Then there is the modernised Russian navy fleet, especially the new generation of submarines commissioned by Putin. Unseen, they routinely prowl the seas around Europe below the surface. Like the warplanes, they have been testing our defences, tracking our military assets and mapping targets for just this moment. They carry a deadly array of missiles.

The weapons are part of Putin’s planned escalatory capability against NATO and EU nations after his assault on Ukraine.

The dramatic BBC portrayal of the scale and determination of Russian subversion against an imaginary Trident submarine – HMS Vigil – recently captured the new reality. For years Moscow – along with China - has been intensifying that level of penetration into all parts of Western Europe, especially with sleeper agents and agents of influence.

The nature of this reality was confirmed vividly in 2010. Ten Russian sleeper agents “living normal lives next door” in the US were outed by the FBI. Many had successfully remained undercover and unsuspected for years by obtaining jobs, getting married, and raising families.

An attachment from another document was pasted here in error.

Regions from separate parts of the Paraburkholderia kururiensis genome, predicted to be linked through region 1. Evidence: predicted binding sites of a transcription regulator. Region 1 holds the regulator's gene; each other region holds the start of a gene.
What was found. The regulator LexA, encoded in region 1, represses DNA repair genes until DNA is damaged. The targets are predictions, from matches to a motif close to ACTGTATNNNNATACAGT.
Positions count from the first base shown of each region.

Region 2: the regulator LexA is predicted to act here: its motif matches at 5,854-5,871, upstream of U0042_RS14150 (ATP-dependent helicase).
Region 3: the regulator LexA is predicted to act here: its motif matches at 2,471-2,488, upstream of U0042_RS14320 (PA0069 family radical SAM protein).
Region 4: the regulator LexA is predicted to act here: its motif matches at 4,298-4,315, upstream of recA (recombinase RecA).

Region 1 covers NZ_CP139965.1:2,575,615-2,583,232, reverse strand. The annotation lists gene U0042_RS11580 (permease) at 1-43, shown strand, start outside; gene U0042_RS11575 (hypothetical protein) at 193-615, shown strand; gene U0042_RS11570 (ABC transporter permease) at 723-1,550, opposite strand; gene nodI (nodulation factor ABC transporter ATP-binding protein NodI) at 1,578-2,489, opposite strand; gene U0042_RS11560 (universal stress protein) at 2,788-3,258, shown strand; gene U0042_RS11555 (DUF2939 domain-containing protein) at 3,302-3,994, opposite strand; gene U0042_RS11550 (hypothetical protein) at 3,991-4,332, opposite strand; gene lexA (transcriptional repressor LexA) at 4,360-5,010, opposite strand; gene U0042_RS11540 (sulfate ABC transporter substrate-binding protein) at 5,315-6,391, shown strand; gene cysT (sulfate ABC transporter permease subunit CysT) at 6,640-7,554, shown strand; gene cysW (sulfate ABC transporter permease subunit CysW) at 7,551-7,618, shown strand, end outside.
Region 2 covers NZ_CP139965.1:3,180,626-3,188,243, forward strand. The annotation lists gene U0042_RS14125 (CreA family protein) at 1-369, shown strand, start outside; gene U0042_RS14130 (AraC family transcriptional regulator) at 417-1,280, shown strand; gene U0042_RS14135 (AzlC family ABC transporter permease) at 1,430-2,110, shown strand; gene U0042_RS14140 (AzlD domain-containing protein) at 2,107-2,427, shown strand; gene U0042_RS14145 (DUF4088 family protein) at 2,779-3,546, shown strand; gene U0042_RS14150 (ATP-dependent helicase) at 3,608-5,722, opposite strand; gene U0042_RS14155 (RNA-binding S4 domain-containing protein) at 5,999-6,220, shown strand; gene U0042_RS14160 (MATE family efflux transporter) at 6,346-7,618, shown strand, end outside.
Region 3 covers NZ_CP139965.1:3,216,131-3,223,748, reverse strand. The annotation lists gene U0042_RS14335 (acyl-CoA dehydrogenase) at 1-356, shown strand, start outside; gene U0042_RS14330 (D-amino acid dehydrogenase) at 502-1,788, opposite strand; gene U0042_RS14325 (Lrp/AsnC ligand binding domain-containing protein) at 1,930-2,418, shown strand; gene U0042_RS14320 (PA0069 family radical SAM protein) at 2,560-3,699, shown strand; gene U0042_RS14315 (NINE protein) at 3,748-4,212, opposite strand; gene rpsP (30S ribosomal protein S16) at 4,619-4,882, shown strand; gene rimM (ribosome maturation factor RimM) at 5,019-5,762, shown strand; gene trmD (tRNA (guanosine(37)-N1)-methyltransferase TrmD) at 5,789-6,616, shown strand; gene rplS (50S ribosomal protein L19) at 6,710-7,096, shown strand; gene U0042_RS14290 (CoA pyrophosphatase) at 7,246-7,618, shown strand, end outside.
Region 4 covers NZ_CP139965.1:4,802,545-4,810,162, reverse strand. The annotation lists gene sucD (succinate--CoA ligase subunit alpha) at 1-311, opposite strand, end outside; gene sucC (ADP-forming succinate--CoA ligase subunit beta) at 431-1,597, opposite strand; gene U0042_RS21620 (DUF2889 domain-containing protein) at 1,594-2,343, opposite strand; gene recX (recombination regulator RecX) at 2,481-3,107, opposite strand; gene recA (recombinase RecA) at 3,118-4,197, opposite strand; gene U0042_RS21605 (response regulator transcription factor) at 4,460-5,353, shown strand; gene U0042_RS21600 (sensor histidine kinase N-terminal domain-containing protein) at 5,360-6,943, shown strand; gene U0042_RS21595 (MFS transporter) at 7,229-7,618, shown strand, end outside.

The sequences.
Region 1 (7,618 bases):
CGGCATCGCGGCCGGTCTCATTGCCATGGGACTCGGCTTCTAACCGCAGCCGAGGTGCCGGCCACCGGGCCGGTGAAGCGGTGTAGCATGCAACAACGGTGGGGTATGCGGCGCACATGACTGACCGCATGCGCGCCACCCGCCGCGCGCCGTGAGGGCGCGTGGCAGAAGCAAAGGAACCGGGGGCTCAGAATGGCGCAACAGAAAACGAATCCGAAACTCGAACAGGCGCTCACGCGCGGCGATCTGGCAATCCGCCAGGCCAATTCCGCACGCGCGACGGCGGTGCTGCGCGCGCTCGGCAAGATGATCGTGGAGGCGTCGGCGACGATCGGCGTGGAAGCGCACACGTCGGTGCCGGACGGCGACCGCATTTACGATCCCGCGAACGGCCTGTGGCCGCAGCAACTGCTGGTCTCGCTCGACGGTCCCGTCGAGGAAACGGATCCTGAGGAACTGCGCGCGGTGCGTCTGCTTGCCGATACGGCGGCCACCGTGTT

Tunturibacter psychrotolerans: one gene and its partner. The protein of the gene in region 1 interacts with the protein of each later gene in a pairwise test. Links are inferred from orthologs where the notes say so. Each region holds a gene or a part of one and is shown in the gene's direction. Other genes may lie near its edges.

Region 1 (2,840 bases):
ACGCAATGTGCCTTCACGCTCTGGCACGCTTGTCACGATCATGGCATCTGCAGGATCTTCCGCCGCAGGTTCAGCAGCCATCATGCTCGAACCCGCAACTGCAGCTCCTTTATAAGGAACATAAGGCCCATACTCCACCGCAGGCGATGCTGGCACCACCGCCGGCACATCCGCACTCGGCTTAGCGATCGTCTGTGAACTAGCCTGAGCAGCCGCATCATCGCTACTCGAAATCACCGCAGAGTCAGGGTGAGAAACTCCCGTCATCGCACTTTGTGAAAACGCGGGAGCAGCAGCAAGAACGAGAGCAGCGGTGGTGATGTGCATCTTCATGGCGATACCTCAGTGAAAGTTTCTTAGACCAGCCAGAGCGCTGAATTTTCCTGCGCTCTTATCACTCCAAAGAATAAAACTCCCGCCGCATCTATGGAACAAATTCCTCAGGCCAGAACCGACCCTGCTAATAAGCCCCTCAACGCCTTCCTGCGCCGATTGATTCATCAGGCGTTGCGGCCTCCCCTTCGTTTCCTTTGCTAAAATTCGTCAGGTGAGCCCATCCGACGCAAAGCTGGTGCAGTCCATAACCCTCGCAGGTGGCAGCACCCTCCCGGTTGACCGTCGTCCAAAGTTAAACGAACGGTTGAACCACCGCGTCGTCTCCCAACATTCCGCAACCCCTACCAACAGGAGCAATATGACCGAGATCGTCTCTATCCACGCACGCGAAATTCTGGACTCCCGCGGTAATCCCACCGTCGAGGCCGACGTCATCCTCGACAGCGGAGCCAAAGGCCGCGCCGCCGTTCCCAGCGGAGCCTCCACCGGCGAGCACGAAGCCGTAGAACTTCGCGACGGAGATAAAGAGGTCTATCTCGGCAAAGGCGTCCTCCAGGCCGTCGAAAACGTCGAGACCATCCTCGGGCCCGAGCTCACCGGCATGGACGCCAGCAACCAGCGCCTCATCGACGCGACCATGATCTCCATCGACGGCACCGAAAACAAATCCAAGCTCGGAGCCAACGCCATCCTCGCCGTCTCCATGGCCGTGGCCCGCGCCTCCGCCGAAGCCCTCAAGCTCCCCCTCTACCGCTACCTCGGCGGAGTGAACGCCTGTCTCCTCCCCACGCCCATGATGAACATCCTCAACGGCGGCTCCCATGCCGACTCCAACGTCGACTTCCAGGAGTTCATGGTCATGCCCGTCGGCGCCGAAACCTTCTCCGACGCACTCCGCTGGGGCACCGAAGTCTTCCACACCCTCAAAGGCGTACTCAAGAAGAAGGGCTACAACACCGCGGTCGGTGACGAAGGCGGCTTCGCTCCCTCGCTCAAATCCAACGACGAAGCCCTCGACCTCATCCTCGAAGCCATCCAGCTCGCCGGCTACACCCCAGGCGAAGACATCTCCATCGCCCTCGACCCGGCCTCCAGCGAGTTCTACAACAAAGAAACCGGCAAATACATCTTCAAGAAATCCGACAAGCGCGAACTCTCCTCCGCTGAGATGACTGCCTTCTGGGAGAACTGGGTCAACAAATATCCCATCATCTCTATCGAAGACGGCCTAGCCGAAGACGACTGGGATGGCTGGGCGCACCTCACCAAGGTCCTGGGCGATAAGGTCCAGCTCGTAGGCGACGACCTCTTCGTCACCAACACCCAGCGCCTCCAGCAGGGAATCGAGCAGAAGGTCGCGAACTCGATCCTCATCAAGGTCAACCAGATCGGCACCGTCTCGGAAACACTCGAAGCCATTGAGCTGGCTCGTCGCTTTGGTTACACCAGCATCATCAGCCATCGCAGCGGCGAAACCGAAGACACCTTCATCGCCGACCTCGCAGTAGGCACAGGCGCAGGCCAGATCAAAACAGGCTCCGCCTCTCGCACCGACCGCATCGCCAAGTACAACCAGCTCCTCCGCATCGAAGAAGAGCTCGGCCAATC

They were swapped for four “spies”, including Sergei Skripal who Russia had convicted for spying. Skripal was subsequently targeted by two GRU agents who travelled to Salisbury in the UK in a failed attempt to murder him with the poison Novichok.

Audit the vulnerabilities

Putin, a former KGB colonel based in Dresden, East Germany has never lost the skills and instincts to exact revenge in this way. Quite the opposite. Enraged by how the Soviet Union failed to defend itself, he has intensified his use of them as an integral part of planning his current murderous campaign against NATO’s influence.

The Baltic peninsular of Kaliningrad is known to few and rarely visited by outsiders. The former Prussian enclave of Konigsberg is sandwiched between Lithuania and Poland.

Ceded to Russia in the post World War Two settlement, it is now a giant militarised, forward weapons base. It is the only ice-free port for Russia’s Baltic fleet. One of Russia’s Nuclear, Chemical and Biological regiments is based here.